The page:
I spend a lot of time talking about block trades. These are the huge trades that show up on your opt...
The Art of Hedging
05/16/2013 7:00 am EST
It's possible to mitigate your risk and protect your portfolio by learning how to use simple hedge strategies, writes Dr. Kent Moors of Money Morning.
The art of the traditional hedge involves employing a very simple concept. By taking at least two opposite positions, an investor couches a portfolio against the full impact of major pricing volatility. One should go up, the other down, regardless of what the market actually does.
Such an insurance policy always has a slight preference in one direction or the other. Otherwise, a perfectly structured hedge will result in a 0% return.
Futures contracts are a case in point. The objective is to "insure" one position by taking another in the opposite direction. There, one could take an option in an attempt to offset volatility in a contract already held. The option gives an investor the right—but not the obligation—to a certain asset at a specific price and time. A futures contract requires that such a purchase be made.
If the initial contract turns out to be correct, the option is allowed to expire, and the investor sacrifices only the premiums paid for the option. The downside is the amount one has to pony up for a futures contract. One in crude, for example, requires the purchase of 1,000 barrels of oil.
However, if not investing in futures contracts on commodities (or any financial asset for that matter) or stock options, hedging strategies are designed as an offset to simple changes in stock prices.
This is accomplished by acquiring stocks that tend to profit when underlying fundamentals go in different directions. A direct simple play here on the underlying oil would be buying into exchange traded funds that improve when oil goes up—for example, the S&P GSCI Crude Oil TR Index ETN (OIL)-and offsetting that by purchasing one that improves when the oil price moves south. The most used here is ProShares UltraShort DJ-UBS Crude Oil (SCO).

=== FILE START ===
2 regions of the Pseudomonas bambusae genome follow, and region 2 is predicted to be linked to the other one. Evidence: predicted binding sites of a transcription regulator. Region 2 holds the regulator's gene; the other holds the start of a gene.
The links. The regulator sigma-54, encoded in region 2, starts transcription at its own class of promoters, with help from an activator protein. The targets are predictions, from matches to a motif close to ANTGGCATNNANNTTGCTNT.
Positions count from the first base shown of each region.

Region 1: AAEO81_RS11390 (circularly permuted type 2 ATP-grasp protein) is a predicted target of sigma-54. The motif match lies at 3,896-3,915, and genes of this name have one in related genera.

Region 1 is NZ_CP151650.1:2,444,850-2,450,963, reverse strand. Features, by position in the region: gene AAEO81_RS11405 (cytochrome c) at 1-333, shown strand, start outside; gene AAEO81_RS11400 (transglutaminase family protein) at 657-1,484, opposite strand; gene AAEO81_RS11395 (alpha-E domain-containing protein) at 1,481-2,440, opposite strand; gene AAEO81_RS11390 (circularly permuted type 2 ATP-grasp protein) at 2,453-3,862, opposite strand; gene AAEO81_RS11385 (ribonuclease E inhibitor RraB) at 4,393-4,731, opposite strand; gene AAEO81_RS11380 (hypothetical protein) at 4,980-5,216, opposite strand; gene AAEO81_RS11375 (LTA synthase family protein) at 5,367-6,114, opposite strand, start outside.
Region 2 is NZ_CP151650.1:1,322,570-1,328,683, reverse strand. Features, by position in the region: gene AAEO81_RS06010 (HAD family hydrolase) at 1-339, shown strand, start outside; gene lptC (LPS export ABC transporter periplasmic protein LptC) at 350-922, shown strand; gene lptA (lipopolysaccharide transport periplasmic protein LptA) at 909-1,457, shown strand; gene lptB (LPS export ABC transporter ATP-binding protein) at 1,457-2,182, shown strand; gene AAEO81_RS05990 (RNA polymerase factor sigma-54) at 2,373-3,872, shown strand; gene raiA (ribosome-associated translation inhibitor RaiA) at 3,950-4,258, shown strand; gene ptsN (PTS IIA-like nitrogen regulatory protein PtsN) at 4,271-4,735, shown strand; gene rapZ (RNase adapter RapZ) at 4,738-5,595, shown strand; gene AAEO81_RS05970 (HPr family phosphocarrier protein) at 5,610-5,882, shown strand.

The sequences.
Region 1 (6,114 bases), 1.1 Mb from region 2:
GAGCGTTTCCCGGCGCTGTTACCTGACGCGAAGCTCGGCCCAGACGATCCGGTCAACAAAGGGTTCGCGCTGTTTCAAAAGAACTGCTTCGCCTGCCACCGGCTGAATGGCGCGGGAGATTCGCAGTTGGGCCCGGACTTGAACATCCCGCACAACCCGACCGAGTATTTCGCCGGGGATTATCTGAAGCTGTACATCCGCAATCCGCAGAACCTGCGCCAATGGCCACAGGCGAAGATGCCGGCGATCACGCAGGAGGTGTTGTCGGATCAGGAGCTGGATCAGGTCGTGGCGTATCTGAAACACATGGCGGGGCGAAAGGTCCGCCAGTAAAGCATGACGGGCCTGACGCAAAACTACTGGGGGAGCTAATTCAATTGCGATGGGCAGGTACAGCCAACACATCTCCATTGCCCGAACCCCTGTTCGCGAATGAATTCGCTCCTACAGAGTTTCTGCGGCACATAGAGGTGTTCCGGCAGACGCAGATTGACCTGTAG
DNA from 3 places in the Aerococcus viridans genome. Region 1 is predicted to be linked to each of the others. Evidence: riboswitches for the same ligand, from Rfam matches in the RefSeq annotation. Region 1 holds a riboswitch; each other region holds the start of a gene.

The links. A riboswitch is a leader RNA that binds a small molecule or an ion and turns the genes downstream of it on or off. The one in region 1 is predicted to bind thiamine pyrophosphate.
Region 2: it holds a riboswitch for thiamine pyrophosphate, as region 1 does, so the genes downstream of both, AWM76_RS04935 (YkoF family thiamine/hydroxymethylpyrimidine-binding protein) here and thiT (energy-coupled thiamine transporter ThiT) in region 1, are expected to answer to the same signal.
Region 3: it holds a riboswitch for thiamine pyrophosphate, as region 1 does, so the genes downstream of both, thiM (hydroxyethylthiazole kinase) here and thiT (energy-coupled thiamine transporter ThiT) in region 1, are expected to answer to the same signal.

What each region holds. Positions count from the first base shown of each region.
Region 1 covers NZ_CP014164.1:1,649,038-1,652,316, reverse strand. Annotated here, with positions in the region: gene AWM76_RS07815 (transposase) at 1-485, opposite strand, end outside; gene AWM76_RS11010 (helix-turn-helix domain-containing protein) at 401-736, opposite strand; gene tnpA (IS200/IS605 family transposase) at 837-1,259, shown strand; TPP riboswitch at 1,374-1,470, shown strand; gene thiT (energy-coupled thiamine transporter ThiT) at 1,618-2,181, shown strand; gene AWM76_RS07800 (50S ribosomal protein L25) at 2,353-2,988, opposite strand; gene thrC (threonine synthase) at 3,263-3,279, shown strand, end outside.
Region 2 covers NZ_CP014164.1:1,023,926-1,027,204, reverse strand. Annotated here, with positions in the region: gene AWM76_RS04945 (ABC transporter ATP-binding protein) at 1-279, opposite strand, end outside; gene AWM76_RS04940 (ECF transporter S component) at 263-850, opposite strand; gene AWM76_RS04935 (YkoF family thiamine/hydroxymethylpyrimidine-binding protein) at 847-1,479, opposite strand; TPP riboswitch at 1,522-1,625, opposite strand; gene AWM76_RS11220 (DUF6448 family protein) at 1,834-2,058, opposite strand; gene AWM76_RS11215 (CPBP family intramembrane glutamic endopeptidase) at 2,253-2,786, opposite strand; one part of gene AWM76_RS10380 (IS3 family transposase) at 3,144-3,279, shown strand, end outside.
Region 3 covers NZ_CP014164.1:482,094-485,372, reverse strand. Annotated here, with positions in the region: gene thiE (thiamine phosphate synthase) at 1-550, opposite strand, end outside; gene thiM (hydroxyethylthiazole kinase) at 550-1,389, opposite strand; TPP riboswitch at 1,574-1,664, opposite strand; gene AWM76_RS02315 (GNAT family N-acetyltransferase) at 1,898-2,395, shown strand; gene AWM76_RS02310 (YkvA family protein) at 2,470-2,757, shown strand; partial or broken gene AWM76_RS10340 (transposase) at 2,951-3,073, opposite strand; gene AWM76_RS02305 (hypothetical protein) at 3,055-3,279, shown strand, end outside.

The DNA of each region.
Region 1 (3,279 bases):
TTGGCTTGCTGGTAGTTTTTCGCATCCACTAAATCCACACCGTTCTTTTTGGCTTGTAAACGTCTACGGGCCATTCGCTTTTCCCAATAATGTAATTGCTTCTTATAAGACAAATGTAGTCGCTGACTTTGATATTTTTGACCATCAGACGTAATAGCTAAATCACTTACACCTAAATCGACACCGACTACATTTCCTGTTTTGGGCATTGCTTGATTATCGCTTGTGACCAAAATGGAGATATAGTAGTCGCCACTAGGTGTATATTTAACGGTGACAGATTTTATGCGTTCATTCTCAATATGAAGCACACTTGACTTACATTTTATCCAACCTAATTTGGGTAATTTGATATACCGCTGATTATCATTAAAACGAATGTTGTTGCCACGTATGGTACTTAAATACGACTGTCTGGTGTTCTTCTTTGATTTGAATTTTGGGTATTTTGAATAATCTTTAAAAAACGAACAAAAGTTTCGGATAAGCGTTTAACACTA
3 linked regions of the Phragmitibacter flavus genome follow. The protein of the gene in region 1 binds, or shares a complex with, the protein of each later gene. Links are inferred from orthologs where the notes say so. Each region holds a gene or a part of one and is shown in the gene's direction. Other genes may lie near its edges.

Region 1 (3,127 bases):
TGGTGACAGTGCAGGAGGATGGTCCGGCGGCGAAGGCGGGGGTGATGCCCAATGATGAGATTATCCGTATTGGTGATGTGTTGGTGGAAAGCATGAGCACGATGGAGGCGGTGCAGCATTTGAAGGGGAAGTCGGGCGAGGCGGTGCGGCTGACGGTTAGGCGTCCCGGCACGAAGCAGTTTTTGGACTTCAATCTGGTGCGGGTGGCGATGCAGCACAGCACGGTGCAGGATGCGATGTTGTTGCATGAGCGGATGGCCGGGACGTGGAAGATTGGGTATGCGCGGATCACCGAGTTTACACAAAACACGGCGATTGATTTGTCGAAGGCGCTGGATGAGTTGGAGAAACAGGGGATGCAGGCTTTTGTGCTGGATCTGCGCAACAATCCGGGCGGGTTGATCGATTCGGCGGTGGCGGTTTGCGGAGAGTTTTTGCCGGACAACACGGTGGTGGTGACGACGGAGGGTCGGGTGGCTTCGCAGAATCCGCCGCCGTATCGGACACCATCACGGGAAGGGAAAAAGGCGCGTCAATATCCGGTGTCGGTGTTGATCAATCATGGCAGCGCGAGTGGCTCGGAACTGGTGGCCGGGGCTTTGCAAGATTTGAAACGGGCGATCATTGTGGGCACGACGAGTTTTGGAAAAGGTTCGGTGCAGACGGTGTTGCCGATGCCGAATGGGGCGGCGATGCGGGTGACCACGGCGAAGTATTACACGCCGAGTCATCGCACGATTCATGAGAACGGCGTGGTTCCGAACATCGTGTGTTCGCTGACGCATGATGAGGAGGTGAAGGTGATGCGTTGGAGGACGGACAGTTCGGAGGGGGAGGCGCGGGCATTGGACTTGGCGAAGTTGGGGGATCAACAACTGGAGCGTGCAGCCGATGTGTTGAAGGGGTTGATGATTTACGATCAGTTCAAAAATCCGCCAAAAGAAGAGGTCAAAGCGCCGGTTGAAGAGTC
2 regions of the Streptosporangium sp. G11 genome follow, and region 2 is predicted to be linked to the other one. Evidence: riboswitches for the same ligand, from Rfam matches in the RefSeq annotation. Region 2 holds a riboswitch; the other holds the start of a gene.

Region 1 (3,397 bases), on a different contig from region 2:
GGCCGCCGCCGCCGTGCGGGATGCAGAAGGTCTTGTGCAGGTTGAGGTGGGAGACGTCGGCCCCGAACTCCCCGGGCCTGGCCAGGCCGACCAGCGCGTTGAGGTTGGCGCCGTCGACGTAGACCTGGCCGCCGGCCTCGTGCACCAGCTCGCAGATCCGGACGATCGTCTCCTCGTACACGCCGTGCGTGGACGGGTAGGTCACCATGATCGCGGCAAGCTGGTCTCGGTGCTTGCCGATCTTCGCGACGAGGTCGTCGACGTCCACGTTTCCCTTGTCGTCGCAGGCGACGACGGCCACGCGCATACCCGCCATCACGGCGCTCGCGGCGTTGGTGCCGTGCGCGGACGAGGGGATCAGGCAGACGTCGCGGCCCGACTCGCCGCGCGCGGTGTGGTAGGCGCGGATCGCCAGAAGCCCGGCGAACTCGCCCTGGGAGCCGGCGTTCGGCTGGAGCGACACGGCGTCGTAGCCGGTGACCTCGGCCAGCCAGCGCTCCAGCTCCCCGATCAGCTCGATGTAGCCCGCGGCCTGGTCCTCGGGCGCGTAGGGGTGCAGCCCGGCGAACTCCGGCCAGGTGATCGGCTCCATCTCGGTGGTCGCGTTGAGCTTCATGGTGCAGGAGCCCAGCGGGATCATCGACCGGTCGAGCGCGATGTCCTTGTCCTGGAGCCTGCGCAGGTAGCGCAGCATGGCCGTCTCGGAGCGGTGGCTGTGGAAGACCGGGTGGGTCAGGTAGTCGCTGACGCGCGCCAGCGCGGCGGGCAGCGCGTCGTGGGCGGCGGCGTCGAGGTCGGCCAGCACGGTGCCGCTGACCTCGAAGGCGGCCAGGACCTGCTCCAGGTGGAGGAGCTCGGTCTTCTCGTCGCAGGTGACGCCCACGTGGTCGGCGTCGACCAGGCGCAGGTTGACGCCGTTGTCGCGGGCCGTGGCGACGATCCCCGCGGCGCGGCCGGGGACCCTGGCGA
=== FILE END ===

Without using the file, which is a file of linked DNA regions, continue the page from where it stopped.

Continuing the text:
But hedging can also be used with all manner of straight stocks. One particularly straightforward approach is to parallel companies sensitive to natural gas price fluctuations. In this example, you want to benefit if the price goes up or down.
Many investors will think this is a recipe to short stocks. The short is designed to make money if a stock is declining in value. The problem with shorts for the normal investor—and the reason I do not recommend them—is the risk. If you are wrong and the stock moves up, there is theoretically no limit to how much you can lose.
An ETF such as SCO mentioned above is a short fund. But you are buying and selling it as a normal stock. That insulates you from the dangers of a direct short, although an ETF also costs you some loss of proceeds in fees.
But back to the natural gas example. A direct hedge using stock would involve holding both a gas producer and a utility employing gas as a fuel source for the generation of electricity. If the price of the gas goes up, the producer wins, but the utility would decline, since it would experience a rise in generating costs. A decline in gas prices would tend to have the opposite effect.
You can readily see the same sort of dynamic in operation with respect to pipeline and other midstream services, refineries, and the relationship between equipment manufacturers and oilfield service providers.
A period of narrow price variations in the underlying raw material—in our case oil or gas—is a good opportunity to establish such a traditional hedge. That is because it will not subject you too much downside risk, regardless of which way the market moves. And that allows for some experimentation.
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